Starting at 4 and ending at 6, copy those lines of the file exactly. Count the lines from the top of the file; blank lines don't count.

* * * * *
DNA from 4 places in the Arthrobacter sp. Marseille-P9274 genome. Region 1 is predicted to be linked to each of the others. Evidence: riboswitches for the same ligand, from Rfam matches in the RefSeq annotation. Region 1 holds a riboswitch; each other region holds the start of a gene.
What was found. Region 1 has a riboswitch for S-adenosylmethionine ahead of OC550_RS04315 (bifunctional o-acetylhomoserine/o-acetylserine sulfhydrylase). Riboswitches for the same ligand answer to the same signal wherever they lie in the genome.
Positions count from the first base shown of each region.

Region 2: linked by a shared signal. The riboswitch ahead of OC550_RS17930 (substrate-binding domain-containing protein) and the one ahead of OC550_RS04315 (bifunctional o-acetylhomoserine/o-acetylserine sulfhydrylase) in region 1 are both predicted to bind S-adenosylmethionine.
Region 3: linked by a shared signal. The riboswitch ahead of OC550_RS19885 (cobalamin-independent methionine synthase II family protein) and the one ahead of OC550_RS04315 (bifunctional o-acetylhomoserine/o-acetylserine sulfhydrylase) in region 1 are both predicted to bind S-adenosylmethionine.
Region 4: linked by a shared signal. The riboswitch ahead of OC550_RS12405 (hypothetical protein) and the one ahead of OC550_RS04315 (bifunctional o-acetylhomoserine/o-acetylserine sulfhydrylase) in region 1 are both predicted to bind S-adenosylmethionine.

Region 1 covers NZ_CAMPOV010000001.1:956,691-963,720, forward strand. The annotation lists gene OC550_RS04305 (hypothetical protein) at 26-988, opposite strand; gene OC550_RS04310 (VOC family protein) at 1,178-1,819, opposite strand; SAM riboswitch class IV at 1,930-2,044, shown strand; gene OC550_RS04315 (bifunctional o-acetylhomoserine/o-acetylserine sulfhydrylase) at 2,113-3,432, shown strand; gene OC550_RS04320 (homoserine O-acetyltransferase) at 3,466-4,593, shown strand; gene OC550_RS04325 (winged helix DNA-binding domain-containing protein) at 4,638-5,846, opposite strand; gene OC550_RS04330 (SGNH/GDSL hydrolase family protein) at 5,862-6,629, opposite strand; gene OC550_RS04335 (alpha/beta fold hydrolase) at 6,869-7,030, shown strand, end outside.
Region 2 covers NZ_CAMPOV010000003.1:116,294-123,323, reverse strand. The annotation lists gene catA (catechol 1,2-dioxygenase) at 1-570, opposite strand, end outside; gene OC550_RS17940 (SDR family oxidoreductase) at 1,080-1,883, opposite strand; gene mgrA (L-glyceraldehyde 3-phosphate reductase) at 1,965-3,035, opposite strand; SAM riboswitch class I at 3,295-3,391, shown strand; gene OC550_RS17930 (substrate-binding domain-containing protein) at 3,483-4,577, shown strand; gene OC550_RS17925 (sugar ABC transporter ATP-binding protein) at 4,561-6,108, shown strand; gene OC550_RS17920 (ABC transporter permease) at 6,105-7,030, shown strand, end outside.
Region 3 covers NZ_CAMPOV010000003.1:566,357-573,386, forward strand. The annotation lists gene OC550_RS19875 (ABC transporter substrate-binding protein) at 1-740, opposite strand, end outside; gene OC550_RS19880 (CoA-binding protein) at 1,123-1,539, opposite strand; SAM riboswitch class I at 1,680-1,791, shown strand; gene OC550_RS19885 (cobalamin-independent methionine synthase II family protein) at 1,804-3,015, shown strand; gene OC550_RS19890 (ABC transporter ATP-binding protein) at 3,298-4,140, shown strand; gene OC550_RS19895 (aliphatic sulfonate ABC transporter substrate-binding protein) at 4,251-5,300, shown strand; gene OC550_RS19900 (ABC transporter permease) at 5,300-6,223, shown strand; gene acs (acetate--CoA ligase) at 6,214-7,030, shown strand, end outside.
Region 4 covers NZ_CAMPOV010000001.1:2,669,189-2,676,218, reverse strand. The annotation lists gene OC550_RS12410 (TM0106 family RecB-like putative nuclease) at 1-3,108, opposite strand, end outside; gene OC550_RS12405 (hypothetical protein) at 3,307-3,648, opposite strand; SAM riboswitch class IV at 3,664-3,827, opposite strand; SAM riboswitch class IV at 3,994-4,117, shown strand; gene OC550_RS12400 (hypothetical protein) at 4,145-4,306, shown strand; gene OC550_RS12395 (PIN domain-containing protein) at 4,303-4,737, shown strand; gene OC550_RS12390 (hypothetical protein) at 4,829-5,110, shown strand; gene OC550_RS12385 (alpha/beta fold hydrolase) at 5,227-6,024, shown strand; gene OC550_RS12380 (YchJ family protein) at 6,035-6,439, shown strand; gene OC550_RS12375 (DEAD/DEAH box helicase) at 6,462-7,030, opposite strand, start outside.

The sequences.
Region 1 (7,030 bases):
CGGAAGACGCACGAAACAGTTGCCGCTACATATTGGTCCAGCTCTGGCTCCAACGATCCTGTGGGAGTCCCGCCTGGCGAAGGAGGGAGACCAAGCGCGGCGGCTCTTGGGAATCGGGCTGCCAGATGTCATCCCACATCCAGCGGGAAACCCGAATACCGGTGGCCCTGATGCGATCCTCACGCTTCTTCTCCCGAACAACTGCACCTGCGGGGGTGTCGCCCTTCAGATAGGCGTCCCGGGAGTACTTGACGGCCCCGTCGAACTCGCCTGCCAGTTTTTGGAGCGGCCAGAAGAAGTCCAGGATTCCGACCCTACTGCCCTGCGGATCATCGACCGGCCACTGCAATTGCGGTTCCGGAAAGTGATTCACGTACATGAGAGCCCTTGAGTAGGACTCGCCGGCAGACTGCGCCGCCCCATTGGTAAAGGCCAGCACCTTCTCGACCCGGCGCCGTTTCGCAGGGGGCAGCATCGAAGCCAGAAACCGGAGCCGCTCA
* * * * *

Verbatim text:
Region 2: linked by a shared signal. The riboswitch ahead of OC550_RS17930 (substrate-binding domain-containing protein) and the one ahead of OC550_RS04315 (bifunctional o-acetylhomoserine/o-acetylserine sulfhydrylase) in region 1 are both predicted to bind S-adenosylmethionine.
Region 3: linked by a shared signal. The riboswitch ahead of OC550_RS19885 (cobalamin-independent methionine synthase II family protein) and the one ahead of OC550_RS04315 (bifunctional o-acetylhomoserine/o-acetylserine sulfhydrylase) in region 1 are both predicted to bind S-adenosylmethionine.
Region 4: linked by a shared signal. The riboswitch ahead of OC550_RS12405 (hypothetical protein) and the one ahead of OC550_RS04315 (bifunctional o-acetylhomoserine/o-acetylserine sulfhydrylase) in region 1 are both predicted to bind S-adenosylmethionine.